A patient had booked to see me at 3.00pm for a one-hour first consultation. I had fallen a little behind in my daily schedule and only went down to the waiting room to fetch him at 3.12pm. I called his name and received a surly greeting from a middle-aged man dressed in a 'smart/casual' outfit including a tan leather jacket. I apologized for being late but received no reassuring "It's alright". The vibes weren't good at all, but I decided to remain calm and try to get to the bottom of things. The thought flashed that he might be angry because I was late. But surely not, for only twelve minutes?

In my consulting room, I offered to hang up his jacket, but this was refused, so I began taking a history by asking his name, date of birth, address, etc. He had not finished giving me his address when he could restrain himself no longer. "Dr Kaplan, I just have to say that I resent being kept waiting. I've made a long journey to visit you and time is valuable. I just had to say that...."

I thought of any number of things to say in my defence but something told me that this might be the crucial moment in the whole conversation. I apologized again but without grovelling and told him I was glad that he had spoken openly about how he felt. I went on to ask him about his work. He told me that he was a "cinematographer, traveller and businessman". And he thought he should add, "an ex-alcoholic".

At this point I knew that I had enough to make a useful prescription. The remedy Nux vomica is well suited to high powered, type A individuals, especially those who have sought respite in alcohol. It also suits aggressive, pushy, power-hungry people more than it does meek and self-effacing patients. But I still had not determined why he was consulting me! It came as no surprise to hear that his main complaint was to do with his digestion as Nux vomica is one of the major homeopathic remedies for illnesses of the gastrointestinal tract. At this point, less than ten minutes into the consultation, I knew the remedy was Nux vomica and had to resist the mischievous urge to prescribe it there and then on the pretext of not wasting any more of his precious time! I resisted the temptation and the rest of the hour revealed many symptoms that confirmed Nux vomica as the remedy that suited both his problem and his underlying constitution. I prescribed it in high potency.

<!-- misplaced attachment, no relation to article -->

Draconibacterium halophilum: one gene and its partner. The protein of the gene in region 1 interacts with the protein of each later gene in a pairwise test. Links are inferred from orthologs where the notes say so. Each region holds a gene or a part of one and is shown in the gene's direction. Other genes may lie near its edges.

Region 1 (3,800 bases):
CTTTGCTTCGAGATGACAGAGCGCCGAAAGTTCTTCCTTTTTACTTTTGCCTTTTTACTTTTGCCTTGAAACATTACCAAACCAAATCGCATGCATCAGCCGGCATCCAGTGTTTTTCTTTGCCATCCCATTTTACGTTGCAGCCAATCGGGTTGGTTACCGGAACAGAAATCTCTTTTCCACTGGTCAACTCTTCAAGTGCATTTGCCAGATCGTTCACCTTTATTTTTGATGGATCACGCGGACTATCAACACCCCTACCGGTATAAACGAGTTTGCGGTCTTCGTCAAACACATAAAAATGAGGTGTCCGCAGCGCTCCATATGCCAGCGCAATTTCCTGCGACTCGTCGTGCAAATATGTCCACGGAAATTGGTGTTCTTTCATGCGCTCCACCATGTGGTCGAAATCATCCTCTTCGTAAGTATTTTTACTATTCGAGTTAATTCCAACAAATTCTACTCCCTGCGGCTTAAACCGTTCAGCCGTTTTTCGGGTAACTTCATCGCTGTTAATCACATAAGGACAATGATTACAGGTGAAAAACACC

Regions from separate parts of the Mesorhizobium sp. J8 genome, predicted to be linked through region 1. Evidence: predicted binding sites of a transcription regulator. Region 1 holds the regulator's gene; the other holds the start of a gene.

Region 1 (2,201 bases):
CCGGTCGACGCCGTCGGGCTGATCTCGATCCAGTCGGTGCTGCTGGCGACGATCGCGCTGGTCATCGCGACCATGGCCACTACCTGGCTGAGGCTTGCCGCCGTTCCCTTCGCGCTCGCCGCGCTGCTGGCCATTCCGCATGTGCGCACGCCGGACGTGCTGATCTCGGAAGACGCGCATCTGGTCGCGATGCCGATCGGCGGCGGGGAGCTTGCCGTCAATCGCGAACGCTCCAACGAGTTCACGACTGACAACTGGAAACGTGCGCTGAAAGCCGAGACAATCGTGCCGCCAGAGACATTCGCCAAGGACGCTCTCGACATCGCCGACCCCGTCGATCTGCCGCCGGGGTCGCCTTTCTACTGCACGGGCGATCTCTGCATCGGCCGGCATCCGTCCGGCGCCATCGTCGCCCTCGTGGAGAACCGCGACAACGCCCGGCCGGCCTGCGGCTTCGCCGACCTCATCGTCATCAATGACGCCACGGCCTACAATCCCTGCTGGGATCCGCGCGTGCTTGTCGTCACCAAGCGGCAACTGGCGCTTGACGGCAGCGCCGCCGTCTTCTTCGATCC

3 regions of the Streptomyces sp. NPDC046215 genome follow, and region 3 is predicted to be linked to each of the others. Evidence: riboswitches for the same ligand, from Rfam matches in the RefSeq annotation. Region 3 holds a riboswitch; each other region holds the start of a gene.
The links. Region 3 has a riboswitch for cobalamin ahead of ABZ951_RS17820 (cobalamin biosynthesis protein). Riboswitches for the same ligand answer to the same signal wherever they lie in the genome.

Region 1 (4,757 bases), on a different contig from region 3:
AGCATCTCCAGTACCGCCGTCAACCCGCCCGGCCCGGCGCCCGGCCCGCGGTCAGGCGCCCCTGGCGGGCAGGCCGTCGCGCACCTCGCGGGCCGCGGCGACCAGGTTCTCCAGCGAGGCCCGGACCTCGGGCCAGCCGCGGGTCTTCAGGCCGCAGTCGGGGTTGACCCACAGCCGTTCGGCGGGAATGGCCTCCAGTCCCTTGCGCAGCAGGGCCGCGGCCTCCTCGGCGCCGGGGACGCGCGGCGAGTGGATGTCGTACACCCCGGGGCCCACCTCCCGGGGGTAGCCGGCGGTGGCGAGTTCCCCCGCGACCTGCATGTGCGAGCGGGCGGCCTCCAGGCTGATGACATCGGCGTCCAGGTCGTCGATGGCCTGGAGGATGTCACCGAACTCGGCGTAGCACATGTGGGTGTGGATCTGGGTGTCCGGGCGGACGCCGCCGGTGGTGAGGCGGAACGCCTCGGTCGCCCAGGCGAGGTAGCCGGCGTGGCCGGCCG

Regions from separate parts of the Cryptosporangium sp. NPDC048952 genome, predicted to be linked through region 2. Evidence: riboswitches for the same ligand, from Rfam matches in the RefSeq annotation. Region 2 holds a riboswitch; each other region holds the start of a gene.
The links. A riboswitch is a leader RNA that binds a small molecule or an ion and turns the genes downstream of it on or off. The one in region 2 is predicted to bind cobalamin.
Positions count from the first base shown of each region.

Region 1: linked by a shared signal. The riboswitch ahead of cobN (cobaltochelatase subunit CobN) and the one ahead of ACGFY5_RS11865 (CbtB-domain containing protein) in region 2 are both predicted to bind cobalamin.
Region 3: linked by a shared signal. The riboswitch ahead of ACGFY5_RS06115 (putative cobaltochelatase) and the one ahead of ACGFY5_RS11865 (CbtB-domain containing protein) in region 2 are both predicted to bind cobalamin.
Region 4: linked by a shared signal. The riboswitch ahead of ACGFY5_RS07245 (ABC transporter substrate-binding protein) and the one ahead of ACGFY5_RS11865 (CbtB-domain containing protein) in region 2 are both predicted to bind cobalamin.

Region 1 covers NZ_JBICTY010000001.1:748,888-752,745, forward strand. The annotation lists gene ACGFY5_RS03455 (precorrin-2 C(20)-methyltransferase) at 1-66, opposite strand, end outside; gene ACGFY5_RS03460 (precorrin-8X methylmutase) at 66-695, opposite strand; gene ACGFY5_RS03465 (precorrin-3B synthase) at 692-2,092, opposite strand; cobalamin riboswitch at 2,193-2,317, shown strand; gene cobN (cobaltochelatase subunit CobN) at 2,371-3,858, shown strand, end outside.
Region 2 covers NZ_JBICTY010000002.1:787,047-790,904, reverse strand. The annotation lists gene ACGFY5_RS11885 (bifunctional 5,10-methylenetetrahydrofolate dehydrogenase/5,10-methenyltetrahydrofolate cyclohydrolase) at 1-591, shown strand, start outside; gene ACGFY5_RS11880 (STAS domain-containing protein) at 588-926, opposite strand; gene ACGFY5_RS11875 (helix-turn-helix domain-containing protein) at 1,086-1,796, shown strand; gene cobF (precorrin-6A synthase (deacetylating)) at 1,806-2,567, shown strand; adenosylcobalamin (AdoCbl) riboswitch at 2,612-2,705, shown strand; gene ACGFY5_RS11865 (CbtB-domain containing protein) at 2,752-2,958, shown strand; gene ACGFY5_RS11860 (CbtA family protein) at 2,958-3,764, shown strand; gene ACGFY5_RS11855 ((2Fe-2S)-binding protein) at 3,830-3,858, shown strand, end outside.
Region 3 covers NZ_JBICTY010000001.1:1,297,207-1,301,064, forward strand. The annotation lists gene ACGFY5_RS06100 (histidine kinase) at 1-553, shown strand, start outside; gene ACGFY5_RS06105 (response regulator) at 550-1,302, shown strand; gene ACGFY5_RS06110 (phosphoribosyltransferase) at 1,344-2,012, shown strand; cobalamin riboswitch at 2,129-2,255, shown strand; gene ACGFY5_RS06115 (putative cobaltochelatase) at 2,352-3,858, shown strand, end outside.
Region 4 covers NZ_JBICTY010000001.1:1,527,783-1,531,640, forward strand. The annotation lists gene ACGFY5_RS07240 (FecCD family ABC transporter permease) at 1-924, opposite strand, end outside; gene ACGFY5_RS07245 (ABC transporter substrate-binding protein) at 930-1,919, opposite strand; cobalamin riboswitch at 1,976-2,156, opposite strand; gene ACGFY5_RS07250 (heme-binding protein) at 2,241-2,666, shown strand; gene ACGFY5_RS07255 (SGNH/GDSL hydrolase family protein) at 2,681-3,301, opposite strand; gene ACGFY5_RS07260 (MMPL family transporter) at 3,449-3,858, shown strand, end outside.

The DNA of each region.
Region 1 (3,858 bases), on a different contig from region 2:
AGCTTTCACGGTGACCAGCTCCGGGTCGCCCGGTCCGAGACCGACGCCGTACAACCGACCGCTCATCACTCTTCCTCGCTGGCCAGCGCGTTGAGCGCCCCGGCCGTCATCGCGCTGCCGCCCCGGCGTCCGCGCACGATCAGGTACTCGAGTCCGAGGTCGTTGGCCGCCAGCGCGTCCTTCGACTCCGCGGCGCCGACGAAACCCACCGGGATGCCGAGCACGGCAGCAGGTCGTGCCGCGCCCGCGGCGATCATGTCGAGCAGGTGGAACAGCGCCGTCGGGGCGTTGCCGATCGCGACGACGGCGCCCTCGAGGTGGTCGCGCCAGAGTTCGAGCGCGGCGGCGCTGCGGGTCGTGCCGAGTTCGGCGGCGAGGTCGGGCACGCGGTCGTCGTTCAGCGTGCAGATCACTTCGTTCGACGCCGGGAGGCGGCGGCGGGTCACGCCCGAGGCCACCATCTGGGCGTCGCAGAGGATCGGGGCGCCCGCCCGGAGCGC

A month later he returned to tell me, albeit with some reluctance, that he was feeling much better. The point of this case is that a patient may exhibit essential clues to his or her homeopathic remedy at any stage of a consultation. Michael Balint, the psychoanalyst whose classic text, The Doctor, His Patient and the Illness,[4] was a seminal influence on a generation of general practitioners, drew our attention to the importance of the apparently offhand comment made by the patient as he leaves the consulting room. This case shows how the patient may on occasion tell you almost everything you need to know in the first few seconds of your relationship with them. Classical homeopathy rewards the vigilant and the observant.

References

1. Campbell A. The Two Faces of Homoeopathy. Robert Hale. London. ISBN 0709020821. 1984.
2. The article 'Sir John Weir, Homeopath to Kings and Queens' can be read on http://www.drkaplan.co.uk/news.htm
3. Ledermann, EK. Philosophy and Medicine. rev. ed. Gower Publishing. London. ISBN 0-566-05062-5. 1986.
4. Balint M. The Doctor, His Patient and the Illness. Pitman Medical Publishing. London. ISBN 04430361525. 1957.

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About Dr Brian Kaplan

Dr Brian Kaplan is a qualified medical doctor who has been in full-time homeopathic practice for 20 years. He initially trained at the Royal London Homoeopathic Hospital where he was influenced by the homeopathic consultant, psychiatrist and medical philosopher, E K Ledermann. He later studied with the Greek homeopath and author, George Vithoulkas and since then has been a strong advocate of classical homeopathy. Dr Kaplan is an enthusiastic teacher and lectures to doctors regularly at the Royal London Homeopathic Hospital. He also co-founded the Homeopathic Physicians Teaching Group (HPTG), which teaches classical homeopathy to doctors, veterinary surgeons and, from 2001, nurses. In 1987 he co-edited Studies of Homoeopathic Remedies, by D M Gibson, which remains a popular materia medica. This year saw the publication of The Homeopathic Conversation (Natural Medicine Press 2001), his book about the homeopathic consultation. (Reviewed in Issue 69, on sale from Positive Health.) He can be contacted via www.drkaplan.co.uk